adulthood. Both sites will build a program-specific team that consists of a Site Administrator, a Clinical
Assessor, a Transition Facilitator, a Peer Support Specialist, and an Educational/Vocational Specialist.
Because one of the major goals of Healthy Transitions is to increase the voice and choice of TAY in the
services they receive, participants will be able to choose which components of the program they want to
engage in. A participant can enroll in the services that they feel would help their transition into
adulthood while opting out of activities that do not serve them.

Another major focus of the North Carolina Healthy Transitions Initiative is to increase awareness and
accessible community-based services for TAY throughout the two selected counties. Healthy Transitions
state and local teams will partner with key stakeholders to create non-stigmatizing, trauma-informed
opportunities in the community in order to develop regional expertise for those working with TAY.
Healthy Transitions also emphasizes the utilization of youth and family voices to inform program
development and policies affecting Youth and Young Adults by collaborating with businesses, faith-
based organizations, and other local programs to enhance the capacity of agencies to provide relevant
and effective services for this unique, and oftentimes underserved, population. Stay tuned for additional
updates in future newsletters as Healthy Transitions develops new and innovative opportunities for
Youth and Young Adults!
Resources Shared from Pinnacle:
How a Gratitude Journal Can Make Your Child Happier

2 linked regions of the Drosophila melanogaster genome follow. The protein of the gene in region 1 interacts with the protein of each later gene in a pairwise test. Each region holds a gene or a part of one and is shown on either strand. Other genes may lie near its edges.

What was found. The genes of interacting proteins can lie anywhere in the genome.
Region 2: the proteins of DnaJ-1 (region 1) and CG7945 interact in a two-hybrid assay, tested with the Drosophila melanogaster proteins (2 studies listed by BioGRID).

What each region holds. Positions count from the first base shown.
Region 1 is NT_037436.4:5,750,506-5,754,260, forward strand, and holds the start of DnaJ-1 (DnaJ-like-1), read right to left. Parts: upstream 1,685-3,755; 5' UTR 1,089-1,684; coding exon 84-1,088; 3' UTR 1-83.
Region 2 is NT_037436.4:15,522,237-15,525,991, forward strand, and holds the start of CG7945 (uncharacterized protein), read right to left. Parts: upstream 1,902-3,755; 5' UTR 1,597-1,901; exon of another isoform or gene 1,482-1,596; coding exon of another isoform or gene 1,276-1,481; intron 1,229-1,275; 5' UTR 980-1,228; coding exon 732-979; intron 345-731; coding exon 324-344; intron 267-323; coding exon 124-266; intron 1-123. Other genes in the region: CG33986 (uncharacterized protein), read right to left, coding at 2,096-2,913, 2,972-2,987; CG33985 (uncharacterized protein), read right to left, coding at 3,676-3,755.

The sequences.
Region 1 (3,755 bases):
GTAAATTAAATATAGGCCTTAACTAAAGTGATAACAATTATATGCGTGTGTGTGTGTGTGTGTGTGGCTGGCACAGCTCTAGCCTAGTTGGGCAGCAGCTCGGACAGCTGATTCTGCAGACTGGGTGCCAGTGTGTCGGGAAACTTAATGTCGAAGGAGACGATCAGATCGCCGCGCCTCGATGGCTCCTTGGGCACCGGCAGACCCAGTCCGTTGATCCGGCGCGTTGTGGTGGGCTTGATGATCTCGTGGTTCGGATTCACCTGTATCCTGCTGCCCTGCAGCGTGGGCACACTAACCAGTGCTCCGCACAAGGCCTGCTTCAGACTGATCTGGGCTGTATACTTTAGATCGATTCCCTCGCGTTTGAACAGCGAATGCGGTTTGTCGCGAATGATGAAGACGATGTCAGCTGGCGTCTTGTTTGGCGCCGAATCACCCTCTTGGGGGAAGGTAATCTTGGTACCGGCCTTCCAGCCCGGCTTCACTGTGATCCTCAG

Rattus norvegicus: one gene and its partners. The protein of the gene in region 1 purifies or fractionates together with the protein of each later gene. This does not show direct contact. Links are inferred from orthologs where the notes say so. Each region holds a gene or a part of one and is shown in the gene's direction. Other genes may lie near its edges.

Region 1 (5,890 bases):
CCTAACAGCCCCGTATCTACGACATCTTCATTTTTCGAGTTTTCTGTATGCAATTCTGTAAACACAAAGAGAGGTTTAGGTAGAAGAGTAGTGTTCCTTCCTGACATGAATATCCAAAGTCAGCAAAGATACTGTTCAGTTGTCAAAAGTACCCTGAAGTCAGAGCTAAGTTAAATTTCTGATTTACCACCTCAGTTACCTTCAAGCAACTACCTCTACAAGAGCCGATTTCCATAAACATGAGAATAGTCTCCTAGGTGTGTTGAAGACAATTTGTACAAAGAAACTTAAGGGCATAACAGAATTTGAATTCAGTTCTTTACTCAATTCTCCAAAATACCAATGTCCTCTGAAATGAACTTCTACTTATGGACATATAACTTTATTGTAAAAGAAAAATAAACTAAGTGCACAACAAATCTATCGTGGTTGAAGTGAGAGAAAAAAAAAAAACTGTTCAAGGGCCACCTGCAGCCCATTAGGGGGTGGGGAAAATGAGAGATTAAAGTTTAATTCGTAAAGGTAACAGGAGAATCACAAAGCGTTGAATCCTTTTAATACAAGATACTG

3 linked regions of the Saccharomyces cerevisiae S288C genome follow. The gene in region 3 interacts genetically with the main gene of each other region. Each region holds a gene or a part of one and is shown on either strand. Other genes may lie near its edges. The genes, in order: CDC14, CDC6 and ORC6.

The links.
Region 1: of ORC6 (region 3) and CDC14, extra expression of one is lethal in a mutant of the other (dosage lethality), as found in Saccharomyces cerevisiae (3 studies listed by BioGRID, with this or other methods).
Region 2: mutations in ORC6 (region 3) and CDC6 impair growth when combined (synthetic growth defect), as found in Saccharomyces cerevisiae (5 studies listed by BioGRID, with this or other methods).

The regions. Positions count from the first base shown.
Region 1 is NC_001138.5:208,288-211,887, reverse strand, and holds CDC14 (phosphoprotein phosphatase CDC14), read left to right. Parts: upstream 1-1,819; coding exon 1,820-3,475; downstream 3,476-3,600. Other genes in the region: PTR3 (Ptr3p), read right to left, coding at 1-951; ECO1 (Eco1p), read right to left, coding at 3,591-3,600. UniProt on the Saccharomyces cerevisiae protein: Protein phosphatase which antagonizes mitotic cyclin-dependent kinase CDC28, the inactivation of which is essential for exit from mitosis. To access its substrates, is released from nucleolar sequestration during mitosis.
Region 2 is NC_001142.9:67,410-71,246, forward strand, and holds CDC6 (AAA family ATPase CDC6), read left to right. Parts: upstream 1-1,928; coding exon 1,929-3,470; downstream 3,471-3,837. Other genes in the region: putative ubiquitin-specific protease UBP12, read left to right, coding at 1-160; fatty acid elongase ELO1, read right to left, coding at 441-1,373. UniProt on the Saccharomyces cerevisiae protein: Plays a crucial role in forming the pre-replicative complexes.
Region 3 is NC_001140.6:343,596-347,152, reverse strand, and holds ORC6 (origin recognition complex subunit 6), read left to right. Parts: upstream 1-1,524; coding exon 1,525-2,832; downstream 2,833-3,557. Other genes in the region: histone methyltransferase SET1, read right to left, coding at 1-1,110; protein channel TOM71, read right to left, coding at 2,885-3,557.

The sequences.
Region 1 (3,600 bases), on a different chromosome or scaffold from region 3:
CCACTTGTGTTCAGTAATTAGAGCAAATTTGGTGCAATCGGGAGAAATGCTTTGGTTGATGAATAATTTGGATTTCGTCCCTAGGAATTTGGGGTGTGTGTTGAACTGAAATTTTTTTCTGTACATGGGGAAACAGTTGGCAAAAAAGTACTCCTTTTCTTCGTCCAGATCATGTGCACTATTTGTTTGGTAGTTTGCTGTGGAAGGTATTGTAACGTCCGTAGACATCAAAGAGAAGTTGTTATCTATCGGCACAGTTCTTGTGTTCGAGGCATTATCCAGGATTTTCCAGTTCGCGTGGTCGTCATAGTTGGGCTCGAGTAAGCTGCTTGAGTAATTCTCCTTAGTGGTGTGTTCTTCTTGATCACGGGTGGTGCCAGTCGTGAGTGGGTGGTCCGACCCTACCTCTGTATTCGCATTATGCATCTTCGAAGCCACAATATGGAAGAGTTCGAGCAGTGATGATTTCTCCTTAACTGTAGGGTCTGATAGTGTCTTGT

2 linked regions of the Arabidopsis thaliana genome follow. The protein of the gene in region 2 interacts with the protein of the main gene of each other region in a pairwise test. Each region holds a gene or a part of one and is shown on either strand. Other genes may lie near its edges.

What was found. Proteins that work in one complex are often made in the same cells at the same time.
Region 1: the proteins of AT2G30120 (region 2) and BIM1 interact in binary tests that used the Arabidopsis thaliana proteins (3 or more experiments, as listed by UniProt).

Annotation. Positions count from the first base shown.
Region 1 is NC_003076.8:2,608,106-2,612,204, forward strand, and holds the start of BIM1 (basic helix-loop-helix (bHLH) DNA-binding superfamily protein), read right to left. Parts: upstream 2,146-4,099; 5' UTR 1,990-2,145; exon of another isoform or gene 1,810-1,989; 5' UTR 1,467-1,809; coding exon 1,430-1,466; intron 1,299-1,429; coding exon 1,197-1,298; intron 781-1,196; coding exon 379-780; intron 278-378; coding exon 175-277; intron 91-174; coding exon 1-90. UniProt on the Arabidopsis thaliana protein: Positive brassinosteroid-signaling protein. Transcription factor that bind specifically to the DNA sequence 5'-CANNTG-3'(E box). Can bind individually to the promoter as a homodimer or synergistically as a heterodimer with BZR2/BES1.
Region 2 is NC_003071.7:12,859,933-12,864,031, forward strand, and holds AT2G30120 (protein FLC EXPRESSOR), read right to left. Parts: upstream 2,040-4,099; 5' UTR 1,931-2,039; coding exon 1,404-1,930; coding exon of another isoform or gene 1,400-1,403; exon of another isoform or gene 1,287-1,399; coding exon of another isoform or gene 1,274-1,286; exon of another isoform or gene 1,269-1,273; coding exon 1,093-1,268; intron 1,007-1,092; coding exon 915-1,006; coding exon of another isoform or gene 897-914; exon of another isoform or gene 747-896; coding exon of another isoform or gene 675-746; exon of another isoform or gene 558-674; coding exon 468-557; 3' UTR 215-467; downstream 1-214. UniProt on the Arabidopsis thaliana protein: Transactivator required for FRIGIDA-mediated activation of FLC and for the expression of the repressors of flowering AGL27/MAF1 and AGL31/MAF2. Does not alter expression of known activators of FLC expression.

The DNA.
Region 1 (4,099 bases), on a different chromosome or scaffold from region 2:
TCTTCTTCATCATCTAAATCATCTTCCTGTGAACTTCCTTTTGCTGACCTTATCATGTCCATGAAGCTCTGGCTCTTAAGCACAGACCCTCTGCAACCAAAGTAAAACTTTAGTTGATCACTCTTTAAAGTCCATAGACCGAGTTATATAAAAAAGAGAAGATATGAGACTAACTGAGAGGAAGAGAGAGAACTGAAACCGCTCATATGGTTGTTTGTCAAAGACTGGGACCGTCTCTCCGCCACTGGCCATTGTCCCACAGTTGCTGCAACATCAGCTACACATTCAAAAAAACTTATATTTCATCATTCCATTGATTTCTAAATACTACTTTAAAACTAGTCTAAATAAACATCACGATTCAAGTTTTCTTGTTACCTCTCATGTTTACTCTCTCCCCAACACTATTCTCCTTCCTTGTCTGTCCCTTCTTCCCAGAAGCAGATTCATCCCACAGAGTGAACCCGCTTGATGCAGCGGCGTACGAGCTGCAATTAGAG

(https://www.scholastic.com/parents/books-and-reading/raise-a-reader-blog/gratitude-journal-for-kids.html), Jodie Rodriguez writes that "It's a healthy habit--and also encourages writing skills." 

Rodriguez suggests three tips for starting a gratitude journal with kids.
1. Share Inspiring Read-Alouds 
2. Help Them Select a Journal
3. Suggest writing prompts

How Gratitude Changes You and Your Brain, Brown and Wong (Mind and Body, June 2017:  https://greatergood.berkeley.edu/article/item/how_gratitude_changes_you_and_your_brain ) writes that “new research is starting to explore how gratitude works to improve our mental health.” 

Here are four insights from their research suggesting what might be behind gratitude’s psychological benefits:
1. Gratitude unshackles us from toxic emotions
2. Gratitude help even if you don’t share it
3. Gratitude’s benefits take time
4. Gratitude has lasting effects on the brain

The Science of Gratitude (2 minute video):  https://www.youtube.com/watch?v=JMd1CcGZYwU
Four Myths about being Grateful at Work (17 minute video):  https://youtu.be/yPS4XnVZ38g

Additional resources shared by Family Partners/Members during Workforce Development Meeting:
Recommendations for elementary students experiencing stress.
1.     The Ari Center
2.     Yoga-it helps to regulate emotions
3.     Center for Child and Family Health
4.     Early Childcare Communities - Childcare Services Inc
5.     ECAC
6.     Dance
7.     Building Literacy Skills through Dramatic Play (Short Video): https://www.edutopia.org/video/building-literacy-skills-dramatic-play
8.     Take 5: Group Performance (Short Video): https://youtu.be/9w8oK-r9Gic
9.  Understanding and building resilience with art: A socio-ecological approach: https://ro.ecu.edu.au/cgi/viewcontent.cgi?article=2403&context=theses
11.  Youth Resilience Through Art During COVID-19 Crisis: Arts for Resilience Practice Guide: Samaa’s Story: https://en.unesco.org/news/youth-resilience-through-art-during-covid-19-crisis-youthofunesco-story-samaa
12.  Artistry Youth Dance: Resilience (Short Video): https://www.youtube.com/watch?v=1LPiXMnq5YM
Be on the lookout for future newsletters on:
  1. Center of Excellence updates/happenings
  2. Family Partner Coordinators/Family Partners/Family Advocates highlights
  3. Board of Directors, Assoc. Director, Executive Director news
  4. Data collection
We encourage feedback on news shared as well as ideas on pertinent topics you want to see in our newsletters. We will always try to share a resource relating to children, youth, and families mental health.
Stay Connected to NC Families United